In some circumstances, you may not receive an email informing you of the problem, or the site will simply display a white screen. When this happens you have no way of determining the problem. I’ve also seen on some WooCommerce websites a conflict between plugins on the checkout page that is only triggered when the pay now button is clicked. Due to the way the checkout page uses Ajax the site has no way of displaying the critical error message, and it often simply displays a generic WooCommerce warning and scrolls to the top of the page. By learning how to enable debug in WordPress

How to enable debug in WordPress

1. Access the root install of your WordPress website through FTP, such as Filezilla, of through your hosting provider’s control panel file manager. The WordPress installation directory is normally found in the public_html folder. You will know that you are in the correct location when you see the folders wp-admin, wp-content and wp-includes as well as the wp-config file. This is the file we will need to access. It should look similar to below. Open the wp-config file to edit it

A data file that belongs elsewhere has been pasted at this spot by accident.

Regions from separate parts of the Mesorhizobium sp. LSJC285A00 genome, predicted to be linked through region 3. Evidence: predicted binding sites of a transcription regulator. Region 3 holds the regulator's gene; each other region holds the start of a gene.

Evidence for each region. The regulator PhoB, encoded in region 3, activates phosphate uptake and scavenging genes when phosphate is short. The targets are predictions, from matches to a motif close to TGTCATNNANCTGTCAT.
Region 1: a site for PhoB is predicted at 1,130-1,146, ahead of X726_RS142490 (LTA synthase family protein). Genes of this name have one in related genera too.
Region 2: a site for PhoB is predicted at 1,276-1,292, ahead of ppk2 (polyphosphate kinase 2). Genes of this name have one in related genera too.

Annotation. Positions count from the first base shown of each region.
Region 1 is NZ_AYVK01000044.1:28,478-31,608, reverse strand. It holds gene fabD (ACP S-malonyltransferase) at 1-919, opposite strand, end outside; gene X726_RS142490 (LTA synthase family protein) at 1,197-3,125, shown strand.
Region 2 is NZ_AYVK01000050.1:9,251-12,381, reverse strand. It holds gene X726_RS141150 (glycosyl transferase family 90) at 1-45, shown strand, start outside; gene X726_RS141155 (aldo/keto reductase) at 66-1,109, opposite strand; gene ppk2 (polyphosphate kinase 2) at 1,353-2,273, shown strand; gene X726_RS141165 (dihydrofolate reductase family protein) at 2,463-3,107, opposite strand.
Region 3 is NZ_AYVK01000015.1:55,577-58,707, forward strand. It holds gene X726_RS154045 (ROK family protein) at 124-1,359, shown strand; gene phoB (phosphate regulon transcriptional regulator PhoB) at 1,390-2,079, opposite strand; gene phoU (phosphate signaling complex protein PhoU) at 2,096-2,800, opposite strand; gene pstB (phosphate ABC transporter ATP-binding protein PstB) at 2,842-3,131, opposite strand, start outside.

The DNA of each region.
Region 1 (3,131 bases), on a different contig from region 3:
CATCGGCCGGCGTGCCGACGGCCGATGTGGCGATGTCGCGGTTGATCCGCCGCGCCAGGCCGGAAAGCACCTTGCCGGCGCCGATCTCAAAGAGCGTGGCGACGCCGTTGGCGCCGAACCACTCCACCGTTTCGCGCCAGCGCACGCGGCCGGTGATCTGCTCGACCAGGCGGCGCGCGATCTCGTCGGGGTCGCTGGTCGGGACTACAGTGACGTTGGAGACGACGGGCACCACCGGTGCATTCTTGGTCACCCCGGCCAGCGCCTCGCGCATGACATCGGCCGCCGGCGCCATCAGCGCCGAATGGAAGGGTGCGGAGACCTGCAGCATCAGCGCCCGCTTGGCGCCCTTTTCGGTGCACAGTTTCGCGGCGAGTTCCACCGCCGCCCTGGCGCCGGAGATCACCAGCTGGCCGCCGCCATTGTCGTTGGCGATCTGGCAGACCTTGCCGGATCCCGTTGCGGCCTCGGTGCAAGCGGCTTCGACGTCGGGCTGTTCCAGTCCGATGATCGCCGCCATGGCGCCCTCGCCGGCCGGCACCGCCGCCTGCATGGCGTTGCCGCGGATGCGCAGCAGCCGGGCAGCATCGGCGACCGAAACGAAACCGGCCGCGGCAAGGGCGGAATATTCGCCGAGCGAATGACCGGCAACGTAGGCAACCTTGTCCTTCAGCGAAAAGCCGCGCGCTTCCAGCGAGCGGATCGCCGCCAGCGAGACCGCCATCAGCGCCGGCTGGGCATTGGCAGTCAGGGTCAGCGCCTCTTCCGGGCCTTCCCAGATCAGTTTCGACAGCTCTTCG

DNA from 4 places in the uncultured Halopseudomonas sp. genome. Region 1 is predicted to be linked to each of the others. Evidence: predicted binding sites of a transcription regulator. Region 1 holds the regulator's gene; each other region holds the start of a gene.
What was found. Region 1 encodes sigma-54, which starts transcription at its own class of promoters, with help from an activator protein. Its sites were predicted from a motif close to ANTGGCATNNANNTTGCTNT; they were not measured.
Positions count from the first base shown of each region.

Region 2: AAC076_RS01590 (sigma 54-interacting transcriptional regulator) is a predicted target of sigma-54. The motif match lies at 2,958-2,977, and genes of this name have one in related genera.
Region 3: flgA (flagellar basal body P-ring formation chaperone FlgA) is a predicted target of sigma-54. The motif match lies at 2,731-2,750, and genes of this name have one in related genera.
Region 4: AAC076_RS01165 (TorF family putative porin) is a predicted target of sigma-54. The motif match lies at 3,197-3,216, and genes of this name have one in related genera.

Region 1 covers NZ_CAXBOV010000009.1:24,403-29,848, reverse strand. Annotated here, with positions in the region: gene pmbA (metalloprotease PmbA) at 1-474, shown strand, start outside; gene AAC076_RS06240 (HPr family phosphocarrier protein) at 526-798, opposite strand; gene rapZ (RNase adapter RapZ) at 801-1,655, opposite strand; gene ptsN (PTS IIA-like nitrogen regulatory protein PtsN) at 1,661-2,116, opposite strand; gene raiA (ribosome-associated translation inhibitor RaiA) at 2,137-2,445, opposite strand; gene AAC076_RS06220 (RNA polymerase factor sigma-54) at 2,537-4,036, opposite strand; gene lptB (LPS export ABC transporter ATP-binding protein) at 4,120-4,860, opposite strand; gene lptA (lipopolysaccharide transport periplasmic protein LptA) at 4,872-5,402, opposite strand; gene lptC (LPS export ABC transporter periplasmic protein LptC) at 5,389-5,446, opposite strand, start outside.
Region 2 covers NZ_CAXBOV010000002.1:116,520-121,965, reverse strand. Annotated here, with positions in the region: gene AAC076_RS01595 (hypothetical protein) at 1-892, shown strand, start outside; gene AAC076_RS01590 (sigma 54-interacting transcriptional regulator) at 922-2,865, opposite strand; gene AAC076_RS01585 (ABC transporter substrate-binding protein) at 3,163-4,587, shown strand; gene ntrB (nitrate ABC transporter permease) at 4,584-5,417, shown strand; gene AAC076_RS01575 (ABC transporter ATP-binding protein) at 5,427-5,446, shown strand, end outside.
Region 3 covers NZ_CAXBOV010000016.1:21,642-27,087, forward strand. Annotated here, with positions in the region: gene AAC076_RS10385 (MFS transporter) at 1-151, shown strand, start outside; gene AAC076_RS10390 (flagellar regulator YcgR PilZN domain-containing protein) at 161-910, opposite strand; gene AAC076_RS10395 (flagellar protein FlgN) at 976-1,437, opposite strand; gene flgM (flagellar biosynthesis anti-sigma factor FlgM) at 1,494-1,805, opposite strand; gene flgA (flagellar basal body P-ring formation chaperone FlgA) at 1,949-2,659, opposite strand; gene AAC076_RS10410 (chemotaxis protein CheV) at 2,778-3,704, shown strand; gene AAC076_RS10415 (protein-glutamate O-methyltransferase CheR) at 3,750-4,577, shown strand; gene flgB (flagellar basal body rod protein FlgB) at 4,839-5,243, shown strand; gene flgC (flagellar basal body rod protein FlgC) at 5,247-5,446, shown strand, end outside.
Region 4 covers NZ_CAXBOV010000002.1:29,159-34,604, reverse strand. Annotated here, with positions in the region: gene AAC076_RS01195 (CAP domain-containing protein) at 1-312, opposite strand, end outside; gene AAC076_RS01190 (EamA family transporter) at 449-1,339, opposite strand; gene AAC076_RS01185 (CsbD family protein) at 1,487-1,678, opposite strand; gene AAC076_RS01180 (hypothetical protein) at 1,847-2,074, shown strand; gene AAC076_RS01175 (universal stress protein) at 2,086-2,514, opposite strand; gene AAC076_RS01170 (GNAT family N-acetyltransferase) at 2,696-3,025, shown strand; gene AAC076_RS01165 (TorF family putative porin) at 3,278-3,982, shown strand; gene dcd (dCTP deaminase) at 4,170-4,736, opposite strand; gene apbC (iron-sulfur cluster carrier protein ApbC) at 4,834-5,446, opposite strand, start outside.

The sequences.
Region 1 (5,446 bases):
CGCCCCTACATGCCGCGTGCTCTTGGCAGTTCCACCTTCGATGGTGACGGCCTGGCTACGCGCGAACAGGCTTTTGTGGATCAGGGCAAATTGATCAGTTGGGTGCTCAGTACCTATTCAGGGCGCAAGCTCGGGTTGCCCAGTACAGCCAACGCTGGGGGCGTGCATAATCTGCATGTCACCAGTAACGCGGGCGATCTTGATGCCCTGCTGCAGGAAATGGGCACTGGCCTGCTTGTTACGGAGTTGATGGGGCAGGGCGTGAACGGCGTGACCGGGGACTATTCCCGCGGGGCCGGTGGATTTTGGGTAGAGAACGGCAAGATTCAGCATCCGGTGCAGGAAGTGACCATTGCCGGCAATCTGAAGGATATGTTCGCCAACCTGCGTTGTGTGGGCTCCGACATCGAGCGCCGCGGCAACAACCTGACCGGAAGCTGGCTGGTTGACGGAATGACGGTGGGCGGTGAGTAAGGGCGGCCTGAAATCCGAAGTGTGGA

How to enable debug in WordPress

2. Now that wp-config is open and you can edit it, you will need to add a few lines to the file. This may seem intimidating, but it is safe. If you are concerned about making changes and breaking something, make a full copy of the contents. Simply download the wp-config file or copy the contents and paste it to a text editor.

3. Look for the following line

/* That's all, stop editing! Happy publishing. */

4. Just above that line enter the following line of code. This will enable debug in WordPress.

define('WP_DEBUG', true);

If the line currently exists but says false instead of true simply change the false to true